Patients as Partners Program
Be the voice for patients like you
Vascular Cures is inviting vascular patients and advocates to become our partner in fighting vascular disease. Our “Patients as Partners” program is designed to ensure the patient voice is included everywhere decisions about improving healthcare are being made. Your personal experience can make a difference for others like you.
We know your time is valuable. Participating in this program will be based on your schedule and personal interests. Some ways that Patient Partners share their opinions and experiences to improve vascular healthcare include:
- Taking surveys and providing their opinions
- Reviewing educational materials
- Advising researchers on how to design projects to meet patient needs
- Participating in projects with other nonprofits and healthcare organizations
- See our patient engagement opportunities page to learn how you can get involved
If you are interested in learning more, we invite you to contact us. You can choose to do this a few different ways:
- Fill out the form below OR
- Send an email to us at firstname.lastname@example.org, OR
- Speak to someone by calling us at 650-368-6022.
We look forward to working with you as a partner to improve the lives of vascular patients everywhere! If you would like to speak to one of our team members directly, contact Linell Catalan, RN (Director of Programs) at email@example.com.
Meet Some of Our Patient Partners
Steve is the Chief Marketing Officer for a Commercial Credit Education company. He is a dedicated Oregon Ducks football fan, tennis player and proud new grandfather. Steve is passionate about spreading the word about the importance of walking for patients with Peripheral Artery Disease (PAD).
He was diagnosed with the disease ten years ago when he started having pain in his lower calf that hindered his walking ability. When he was diagnosed with a totally blocked main artery in his right leg and partially blocked artery in his left leg his doctor recommended bypass surgery. Steve went for a second opinion and the vascular surgeon said ‘I really can’t improve your quality of life with surgery. What you need to do is start walking.’ Steve started walking regularly and the blood flow in his legs improved enough that he was able to avoid surgery. He continues to walk daily, sticks to a regular workout routine and gets in a game of doubles tennis a few times a week. In addition to serving as a Patient Partner, he is a member of the VC Advisory Board.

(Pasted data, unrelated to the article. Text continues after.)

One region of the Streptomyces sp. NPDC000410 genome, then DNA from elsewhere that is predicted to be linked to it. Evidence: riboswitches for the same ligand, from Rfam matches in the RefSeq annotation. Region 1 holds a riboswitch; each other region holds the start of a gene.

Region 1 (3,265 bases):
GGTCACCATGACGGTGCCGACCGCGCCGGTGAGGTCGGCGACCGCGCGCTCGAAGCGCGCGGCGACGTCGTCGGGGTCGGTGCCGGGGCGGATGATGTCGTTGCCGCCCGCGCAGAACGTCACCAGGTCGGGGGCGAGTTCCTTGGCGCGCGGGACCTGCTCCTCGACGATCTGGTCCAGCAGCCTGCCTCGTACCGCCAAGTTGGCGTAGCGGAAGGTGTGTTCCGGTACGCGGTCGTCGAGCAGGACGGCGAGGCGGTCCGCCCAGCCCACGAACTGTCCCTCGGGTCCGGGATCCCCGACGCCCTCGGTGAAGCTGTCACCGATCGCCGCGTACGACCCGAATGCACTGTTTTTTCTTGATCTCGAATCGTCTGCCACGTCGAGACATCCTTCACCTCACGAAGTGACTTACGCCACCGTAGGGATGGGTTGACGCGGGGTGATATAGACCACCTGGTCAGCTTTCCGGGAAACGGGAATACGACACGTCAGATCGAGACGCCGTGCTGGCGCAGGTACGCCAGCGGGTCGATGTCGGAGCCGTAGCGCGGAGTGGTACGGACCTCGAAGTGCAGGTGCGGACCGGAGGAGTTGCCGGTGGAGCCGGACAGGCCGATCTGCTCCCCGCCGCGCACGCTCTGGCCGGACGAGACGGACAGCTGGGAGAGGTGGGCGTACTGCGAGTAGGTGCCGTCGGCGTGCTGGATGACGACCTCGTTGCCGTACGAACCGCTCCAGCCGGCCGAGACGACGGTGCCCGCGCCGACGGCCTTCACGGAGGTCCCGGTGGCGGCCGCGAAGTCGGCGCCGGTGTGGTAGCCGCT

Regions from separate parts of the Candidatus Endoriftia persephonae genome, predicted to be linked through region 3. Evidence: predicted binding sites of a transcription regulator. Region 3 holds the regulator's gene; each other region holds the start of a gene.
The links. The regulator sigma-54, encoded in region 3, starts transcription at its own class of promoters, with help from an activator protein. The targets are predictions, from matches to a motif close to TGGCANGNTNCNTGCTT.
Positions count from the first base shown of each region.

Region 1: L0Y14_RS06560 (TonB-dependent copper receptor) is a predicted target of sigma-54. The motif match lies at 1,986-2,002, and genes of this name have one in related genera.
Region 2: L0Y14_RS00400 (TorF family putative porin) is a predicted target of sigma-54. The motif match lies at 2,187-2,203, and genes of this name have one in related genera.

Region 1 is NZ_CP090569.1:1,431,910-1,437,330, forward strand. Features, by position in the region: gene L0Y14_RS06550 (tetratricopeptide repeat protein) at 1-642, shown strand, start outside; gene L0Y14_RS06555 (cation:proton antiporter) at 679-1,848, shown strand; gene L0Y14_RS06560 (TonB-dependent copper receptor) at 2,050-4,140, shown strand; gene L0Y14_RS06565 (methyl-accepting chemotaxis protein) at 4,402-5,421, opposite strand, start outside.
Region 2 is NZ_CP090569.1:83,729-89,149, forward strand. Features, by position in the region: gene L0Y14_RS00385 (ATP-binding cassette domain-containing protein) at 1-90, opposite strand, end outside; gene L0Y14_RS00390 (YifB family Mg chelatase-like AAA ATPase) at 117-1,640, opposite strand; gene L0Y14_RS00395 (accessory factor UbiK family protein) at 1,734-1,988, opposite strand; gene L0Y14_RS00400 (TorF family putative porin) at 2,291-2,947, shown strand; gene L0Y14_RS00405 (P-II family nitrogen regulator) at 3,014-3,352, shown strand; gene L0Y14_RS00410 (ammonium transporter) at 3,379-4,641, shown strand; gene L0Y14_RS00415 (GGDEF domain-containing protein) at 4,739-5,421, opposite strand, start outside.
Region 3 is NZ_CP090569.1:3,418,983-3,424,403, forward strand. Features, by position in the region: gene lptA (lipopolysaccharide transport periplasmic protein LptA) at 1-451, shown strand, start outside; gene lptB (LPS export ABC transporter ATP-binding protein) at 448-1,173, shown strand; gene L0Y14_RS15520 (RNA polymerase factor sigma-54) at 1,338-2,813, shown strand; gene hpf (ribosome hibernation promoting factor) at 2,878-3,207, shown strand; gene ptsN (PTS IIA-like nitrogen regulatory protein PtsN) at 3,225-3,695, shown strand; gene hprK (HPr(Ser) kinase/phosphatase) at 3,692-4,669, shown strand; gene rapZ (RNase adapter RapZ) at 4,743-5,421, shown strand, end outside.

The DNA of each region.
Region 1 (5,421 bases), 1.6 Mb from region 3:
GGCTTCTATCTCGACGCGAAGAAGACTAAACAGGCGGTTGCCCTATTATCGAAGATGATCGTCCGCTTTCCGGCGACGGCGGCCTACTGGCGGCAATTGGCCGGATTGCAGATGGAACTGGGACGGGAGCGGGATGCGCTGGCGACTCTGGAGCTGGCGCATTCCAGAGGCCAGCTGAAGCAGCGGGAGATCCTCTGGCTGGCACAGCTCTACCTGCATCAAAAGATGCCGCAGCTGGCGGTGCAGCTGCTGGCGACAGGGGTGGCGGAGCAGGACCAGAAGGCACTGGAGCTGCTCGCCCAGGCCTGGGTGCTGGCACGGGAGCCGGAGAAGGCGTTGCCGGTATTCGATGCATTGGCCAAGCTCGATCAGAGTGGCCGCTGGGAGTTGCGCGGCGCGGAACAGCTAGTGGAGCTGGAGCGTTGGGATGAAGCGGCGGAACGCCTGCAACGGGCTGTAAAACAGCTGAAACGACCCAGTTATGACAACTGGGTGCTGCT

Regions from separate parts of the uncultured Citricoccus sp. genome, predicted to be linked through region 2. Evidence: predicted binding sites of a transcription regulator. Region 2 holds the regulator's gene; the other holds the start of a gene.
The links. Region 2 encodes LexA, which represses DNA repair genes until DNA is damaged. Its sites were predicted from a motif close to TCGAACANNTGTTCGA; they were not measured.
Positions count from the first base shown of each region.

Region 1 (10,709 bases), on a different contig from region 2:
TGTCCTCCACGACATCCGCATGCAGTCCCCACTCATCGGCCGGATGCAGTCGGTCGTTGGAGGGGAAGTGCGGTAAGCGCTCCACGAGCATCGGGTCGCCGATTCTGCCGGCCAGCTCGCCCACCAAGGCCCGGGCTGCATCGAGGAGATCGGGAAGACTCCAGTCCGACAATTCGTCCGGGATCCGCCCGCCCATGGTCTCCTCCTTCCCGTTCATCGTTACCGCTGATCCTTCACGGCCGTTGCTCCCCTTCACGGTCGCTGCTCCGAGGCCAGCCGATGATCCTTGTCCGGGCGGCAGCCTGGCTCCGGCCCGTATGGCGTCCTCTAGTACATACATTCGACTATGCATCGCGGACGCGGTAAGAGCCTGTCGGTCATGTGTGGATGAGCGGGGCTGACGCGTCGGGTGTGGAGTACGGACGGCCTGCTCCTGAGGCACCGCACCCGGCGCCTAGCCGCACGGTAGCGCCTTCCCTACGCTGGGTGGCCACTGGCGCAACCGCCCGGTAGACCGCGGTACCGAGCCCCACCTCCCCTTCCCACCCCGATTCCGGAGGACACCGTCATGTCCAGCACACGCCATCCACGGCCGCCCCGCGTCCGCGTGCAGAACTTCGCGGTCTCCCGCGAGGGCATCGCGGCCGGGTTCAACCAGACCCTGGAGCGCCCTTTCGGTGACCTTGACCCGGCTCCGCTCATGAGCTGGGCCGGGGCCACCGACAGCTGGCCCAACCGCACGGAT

Julie Thomson is an active mother of three grown children who hikes or bikes almost every day. She is dedicated to encouraging patients to educate themselves about their vascular health condition so they are better equipped to be their own advocate. Not a typical PAD patient, Julie’s battle with PAD started in her teenage years and her claudication symptoms (pain while walking) were ignored by doctors until her mid-forties when she underwent several leg bypass surgeries. She was finally diagnosed with a newly identified rare genetic condition ACDC (Arterial Calcification due to Deficiency in CD73) by the Undiagnosed Diseases Program at the NIH. Julie is also a member of the Vascular Cures Advisory Board.
Elizabeth has worked for a major health insurance company for over 19 years and is a married mother of four with one grandchild. She and her husband are avid Texas Ranger baseball fans, love to fish and take road trips across America. Smoking cessation advocacy is one of her main health passions. Elizabeth smoked for 35 years and knows that her tobacco habit, along with her family history of cardiovascular disease, was a leading cause of her vascular health challenges. In her early 40s she suffered a cryptogenic stroke followed by TIAs over the next 10 years. She eventually quit smoking and started to walk regularly but began to experience pain in her calves when walking. Her primary care doctor told her that she had Peripheral Artery Disease (PAD) and she was ultimately diagnosed with Severe Aortoiliac Occlusive Disease (Abdominal Aorta and Iliac arteries were 98% blocked) and told she needed immediate bi-femoral aorta bypass surgery to save her legs. After working through a difficult recovery, Elizabeth turned her focus to being active in some way each day and taking small, manageable steps to change her diet. As a result, she now advocates for self-education when it comes to personal health in order to begin lifestyle and behavior changes. Elizabeth volunteers for the American Heart Association (AHA) as both a patient advocate and National Spokeswomen for Go Red.
Patients as Partners Interest Form
Health-related information on this website including text, graphics, images, and other material is for educational purposes only and therefore not intended to be a substitute for professional medical advice, diagnosis, or treatment. Always seek the advice of your physician or other qualified health provider with any questions you may have regarding a medical condition. If you think you may have a medical emergency, call your doctor or 911 immediately.